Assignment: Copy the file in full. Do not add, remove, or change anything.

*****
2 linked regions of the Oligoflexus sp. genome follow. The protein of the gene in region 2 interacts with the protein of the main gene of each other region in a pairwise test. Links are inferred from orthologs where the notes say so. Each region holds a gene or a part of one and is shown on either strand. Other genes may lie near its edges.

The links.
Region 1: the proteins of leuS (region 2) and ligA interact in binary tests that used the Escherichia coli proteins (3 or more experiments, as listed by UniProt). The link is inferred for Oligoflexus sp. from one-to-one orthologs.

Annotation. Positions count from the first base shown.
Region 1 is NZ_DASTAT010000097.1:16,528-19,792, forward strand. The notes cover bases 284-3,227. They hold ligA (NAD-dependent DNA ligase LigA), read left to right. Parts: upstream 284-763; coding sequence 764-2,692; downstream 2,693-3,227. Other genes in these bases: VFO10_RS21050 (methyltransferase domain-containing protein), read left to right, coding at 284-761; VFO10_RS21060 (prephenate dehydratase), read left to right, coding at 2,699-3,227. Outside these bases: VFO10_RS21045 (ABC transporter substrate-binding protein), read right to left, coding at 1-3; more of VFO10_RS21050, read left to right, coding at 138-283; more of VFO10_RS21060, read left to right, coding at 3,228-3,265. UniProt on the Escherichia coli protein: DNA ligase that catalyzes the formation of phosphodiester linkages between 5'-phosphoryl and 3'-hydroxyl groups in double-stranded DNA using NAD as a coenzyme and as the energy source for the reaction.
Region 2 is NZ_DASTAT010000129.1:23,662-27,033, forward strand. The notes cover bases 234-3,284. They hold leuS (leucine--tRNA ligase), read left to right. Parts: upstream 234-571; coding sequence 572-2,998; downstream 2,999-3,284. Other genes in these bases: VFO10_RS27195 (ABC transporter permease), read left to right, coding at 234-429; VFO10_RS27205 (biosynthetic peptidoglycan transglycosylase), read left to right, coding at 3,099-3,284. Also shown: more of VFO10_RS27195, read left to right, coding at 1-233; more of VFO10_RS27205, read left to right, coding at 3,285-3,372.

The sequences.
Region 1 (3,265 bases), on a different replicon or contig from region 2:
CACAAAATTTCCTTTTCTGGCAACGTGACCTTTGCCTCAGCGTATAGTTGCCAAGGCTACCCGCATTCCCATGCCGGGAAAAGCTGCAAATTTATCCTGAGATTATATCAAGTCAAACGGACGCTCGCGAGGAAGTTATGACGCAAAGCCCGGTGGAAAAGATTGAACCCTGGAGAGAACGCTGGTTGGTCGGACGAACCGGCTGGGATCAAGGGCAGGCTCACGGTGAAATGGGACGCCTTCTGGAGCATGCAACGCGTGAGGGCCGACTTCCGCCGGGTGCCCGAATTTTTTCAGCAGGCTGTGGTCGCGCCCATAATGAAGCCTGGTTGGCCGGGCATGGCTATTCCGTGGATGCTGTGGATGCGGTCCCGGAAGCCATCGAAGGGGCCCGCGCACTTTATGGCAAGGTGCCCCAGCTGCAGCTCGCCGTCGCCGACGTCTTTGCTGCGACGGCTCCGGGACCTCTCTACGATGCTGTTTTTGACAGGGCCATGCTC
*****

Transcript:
2 linked regions of the Oligoflexus sp. genome follow. The protein of the gene in region 2 interacts with the protein of the main gene of each other region in a pairwise test. Links are inferred from orthologs where the notes say so. Each region holds a gene or a part of one and is shown on either strand. Other genes may lie near its edges.

The links.
Region 1: the proteins of leuS (region 2) and ligA interact in binary tests that used the Escherichia coli proteins (3 or more experiments, as listed by UniProt). The link is inferred for Oligoflexus sp. from one-to-one orthologs.

Annotation. Positions count from the first base shown.
Region 1 is NZ_DASTAT010000097.1:16,528-19,792, forward strand. The notes cover bases 284-3,227. They hold ligA (NAD-dependent DNA ligase LigA), read left to right. Parts: upstream 284-763; coding sequence 764-2,692; downstream 2,693-3,227. Other genes in these bases: VFO10_RS21050 (methyltransferase domain-containing protein), read left to right, coding at 284-761; VFO10_RS21060 (prephenate dehydratase), read left to right, coding at 2,699-3,227. Outside these bases: VFO10_RS21045 (ABC transporter substrate-binding protein), read right to left, coding at 1-3; more of VFO10_RS21050, read left to right, coding at 138-283; more of VFO10_RS21060, read left to right, coding at 3,228-3,265. UniProt on the Escherichia coli protein: DNA ligase that catalyzes the formation of phosphodiester linkages between 5'-phosphoryl and 3'-hydroxyl groups in double-stranded DNA using NAD as a coenzyme and as the energy source for the reaction.
Region 2 is NZ_DASTAT010000129.1:23,662-27,033, forward strand. The notes cover bases 234-3,284. They hold leuS (leucine--tRNA ligase), read left to right. Parts: upstream 234-571; coding sequence 572-2,998; downstream 2,999-3,284. Other genes in these bases: VFO10_RS27195 (ABC transporter permease), read left to right, coding at 234-429; VFO10_RS27205 (biosynthetic peptidoglycan transglycosylase), read left to right, coding at 3,099-3,284. Also shown: more of VFO10_RS27195, read left to right, coding at 1-233; more of VFO10_RS27205, read left to right, coding at 3,285-3,372.

The sequences.
Region 1 (3,265 bases), on a different replicon or contig from region 2:
CACAAAATTTCCTTTTCTGGCAACGTGACCTTTGCCTCAGCGTATAGTTGCCAAGGCTACCCGCATTCCCATGCCGGGAAAAGCTGCAAATTTATCCTGAGATTATATCAAGTCAAACGGACGCTCGCGAGGAAGTTATGACGCAAAGCCCGGTGGAAAAGATTGAACCCTGGAGAGAACGCTGGTTGGTCGGACGAACCGGCTGGGATCAAGGGCAGGCTCACGGTGAAATGGGACGCCTTCTGGAGCATGCAACGCGTGAGGGCCGACTTCCGCCGGGTGCCCGAATTTTTTCAGCAGGCTGTGGTCGCGCCCATAATGAAGCCTGGTTGGCCGGGCATGGCTATTCCGTGGATGCTGTGGATGCGGTCCCGGAAGCCATCGAAGGGGCCCGCGCACTTTATGGCAAGGTGCCCCAGCTGCAGCTCGCCGTCGCCGACGTCTTTGCTGCGACGGCTCCGGGACCTCTCTACGATGCTGTTTTTGACAGGGCCATGCTC